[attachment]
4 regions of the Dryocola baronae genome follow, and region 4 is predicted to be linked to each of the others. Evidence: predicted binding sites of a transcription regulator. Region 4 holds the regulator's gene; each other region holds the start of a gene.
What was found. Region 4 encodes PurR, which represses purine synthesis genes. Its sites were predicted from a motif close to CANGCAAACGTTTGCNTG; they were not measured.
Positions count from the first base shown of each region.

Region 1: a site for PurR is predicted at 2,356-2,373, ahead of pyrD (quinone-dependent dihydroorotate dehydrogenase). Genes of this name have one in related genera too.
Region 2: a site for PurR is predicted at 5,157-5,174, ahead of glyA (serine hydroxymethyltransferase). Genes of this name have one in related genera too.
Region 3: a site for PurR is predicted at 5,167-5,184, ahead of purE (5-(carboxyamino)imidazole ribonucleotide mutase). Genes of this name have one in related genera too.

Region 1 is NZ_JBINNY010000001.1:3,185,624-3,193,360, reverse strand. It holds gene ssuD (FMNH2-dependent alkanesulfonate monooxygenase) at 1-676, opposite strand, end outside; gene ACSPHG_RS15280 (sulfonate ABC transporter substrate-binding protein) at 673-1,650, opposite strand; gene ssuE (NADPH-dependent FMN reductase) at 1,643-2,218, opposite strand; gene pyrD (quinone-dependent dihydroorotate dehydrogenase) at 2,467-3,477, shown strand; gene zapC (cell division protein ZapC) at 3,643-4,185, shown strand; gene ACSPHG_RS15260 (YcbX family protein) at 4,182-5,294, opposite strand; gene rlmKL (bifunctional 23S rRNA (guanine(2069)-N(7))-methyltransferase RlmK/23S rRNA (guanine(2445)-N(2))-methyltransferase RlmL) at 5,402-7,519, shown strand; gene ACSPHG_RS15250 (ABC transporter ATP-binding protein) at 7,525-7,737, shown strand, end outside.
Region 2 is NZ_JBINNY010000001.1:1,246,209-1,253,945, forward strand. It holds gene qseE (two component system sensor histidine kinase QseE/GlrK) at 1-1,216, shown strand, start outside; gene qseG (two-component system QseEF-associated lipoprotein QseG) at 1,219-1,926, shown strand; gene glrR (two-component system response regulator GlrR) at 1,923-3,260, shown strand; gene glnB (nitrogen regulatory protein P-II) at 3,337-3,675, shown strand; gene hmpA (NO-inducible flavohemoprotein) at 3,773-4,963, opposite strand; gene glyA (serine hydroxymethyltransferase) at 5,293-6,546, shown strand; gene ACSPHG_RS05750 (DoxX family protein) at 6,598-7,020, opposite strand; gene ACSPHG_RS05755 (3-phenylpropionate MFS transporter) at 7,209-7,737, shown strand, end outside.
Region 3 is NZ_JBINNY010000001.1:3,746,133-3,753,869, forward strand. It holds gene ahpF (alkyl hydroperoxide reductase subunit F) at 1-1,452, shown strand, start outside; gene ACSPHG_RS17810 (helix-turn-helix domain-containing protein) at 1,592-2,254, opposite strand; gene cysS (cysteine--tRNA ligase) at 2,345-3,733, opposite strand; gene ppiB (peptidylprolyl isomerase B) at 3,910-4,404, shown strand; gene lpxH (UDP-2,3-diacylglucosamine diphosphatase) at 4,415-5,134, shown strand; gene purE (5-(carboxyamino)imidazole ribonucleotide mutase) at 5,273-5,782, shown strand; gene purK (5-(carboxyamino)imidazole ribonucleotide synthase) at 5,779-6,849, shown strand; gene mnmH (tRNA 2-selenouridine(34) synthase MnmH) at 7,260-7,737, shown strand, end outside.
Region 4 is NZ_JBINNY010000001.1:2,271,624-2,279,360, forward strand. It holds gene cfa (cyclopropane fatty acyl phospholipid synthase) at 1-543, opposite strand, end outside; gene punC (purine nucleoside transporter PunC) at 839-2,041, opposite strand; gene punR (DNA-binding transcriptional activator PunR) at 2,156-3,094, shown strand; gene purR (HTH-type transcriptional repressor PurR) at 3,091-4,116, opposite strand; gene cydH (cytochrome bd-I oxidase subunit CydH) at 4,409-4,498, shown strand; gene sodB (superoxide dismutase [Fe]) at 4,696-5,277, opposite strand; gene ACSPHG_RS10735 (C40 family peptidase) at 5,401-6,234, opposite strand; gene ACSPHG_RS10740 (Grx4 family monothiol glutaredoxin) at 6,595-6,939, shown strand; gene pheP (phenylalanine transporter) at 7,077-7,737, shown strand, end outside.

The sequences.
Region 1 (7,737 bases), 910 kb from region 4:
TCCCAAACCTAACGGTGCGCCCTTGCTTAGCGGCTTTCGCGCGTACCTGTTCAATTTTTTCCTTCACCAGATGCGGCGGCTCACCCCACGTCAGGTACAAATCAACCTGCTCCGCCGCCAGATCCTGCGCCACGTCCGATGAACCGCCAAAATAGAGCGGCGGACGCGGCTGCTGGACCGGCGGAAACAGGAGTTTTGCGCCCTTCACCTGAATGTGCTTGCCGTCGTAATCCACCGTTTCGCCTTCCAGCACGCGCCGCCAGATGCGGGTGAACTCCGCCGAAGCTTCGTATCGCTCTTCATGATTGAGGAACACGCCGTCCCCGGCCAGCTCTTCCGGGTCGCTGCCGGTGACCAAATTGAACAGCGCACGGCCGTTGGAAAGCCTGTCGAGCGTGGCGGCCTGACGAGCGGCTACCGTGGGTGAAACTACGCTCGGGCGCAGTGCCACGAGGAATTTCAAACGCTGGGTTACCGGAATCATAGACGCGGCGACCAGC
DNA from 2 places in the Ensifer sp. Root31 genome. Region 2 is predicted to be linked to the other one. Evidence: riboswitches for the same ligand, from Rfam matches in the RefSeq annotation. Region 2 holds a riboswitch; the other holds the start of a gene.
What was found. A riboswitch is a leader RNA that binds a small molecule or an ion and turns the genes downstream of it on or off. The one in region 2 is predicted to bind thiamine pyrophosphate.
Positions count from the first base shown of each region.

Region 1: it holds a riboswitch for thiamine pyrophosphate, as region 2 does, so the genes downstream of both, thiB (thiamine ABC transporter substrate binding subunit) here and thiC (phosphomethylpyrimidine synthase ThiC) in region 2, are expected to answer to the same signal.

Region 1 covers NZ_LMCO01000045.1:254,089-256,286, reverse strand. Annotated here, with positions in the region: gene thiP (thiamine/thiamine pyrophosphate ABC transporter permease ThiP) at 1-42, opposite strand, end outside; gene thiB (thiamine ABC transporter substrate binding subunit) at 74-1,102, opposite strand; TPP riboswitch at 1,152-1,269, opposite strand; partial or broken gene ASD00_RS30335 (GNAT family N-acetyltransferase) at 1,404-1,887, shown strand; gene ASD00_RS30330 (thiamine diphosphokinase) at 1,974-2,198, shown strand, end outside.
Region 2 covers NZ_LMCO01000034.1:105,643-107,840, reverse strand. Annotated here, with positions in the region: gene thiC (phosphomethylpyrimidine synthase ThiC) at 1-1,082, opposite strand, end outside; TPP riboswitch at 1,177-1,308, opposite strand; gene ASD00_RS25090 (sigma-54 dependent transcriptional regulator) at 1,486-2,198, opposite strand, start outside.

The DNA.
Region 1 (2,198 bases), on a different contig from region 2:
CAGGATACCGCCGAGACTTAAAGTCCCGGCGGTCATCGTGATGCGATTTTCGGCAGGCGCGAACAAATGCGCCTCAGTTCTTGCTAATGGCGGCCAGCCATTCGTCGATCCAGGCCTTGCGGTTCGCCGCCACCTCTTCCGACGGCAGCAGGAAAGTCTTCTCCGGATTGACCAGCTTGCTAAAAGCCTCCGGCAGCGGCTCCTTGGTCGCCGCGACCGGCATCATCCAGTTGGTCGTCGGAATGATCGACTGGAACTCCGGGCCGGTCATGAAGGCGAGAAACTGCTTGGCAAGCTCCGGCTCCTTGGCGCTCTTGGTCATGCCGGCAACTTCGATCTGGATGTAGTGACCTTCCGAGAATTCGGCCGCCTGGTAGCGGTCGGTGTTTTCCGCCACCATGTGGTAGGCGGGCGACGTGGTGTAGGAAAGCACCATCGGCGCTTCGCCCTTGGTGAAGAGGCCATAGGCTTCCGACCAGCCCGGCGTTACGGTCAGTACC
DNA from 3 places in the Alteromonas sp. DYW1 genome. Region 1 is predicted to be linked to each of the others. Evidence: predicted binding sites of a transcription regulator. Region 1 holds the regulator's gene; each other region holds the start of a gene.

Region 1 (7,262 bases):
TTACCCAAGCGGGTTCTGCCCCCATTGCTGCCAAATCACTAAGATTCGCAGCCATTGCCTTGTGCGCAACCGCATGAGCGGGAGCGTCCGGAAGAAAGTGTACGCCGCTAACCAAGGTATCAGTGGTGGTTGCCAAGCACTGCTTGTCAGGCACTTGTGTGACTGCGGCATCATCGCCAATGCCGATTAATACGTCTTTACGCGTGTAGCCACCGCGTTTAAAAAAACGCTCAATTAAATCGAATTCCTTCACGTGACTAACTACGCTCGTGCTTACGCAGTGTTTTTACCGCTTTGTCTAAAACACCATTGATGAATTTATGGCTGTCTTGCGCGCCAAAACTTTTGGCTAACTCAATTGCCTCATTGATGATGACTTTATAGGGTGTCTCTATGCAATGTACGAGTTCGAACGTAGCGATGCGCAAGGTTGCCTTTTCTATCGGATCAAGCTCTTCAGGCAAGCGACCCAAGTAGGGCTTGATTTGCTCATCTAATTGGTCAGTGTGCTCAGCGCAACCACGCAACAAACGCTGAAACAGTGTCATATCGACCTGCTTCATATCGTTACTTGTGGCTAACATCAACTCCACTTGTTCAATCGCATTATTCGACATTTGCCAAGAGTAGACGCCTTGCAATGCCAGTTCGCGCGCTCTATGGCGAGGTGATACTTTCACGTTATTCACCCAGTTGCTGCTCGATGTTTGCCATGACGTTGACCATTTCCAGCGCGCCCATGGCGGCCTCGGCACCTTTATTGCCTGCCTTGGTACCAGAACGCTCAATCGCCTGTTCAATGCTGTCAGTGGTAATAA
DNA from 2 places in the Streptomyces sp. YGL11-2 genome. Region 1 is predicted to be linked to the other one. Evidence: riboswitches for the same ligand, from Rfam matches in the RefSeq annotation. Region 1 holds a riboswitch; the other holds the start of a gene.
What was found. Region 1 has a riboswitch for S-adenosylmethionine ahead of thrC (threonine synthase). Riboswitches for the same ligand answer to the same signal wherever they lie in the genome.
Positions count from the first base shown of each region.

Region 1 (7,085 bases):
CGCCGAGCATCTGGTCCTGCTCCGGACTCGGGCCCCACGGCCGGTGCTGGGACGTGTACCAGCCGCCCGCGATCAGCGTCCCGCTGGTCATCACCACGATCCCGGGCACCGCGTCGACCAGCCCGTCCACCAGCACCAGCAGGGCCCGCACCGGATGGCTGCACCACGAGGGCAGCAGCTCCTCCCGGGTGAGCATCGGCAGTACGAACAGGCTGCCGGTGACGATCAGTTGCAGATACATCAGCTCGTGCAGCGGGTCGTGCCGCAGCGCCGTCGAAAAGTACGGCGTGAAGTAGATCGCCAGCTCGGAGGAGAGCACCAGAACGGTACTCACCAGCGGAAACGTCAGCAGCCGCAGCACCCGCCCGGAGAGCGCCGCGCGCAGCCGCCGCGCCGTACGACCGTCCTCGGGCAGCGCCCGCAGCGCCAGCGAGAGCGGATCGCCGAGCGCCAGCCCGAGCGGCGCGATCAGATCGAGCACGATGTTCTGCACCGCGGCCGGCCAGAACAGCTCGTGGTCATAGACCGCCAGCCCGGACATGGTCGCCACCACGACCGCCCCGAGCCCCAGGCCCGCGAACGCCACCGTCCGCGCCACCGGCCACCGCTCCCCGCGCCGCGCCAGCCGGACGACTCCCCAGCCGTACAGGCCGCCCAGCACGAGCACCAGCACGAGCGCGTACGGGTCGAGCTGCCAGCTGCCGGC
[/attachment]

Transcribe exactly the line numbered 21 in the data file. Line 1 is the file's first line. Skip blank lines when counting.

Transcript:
Region 1 (2,198 bases), on a different contig from region 2: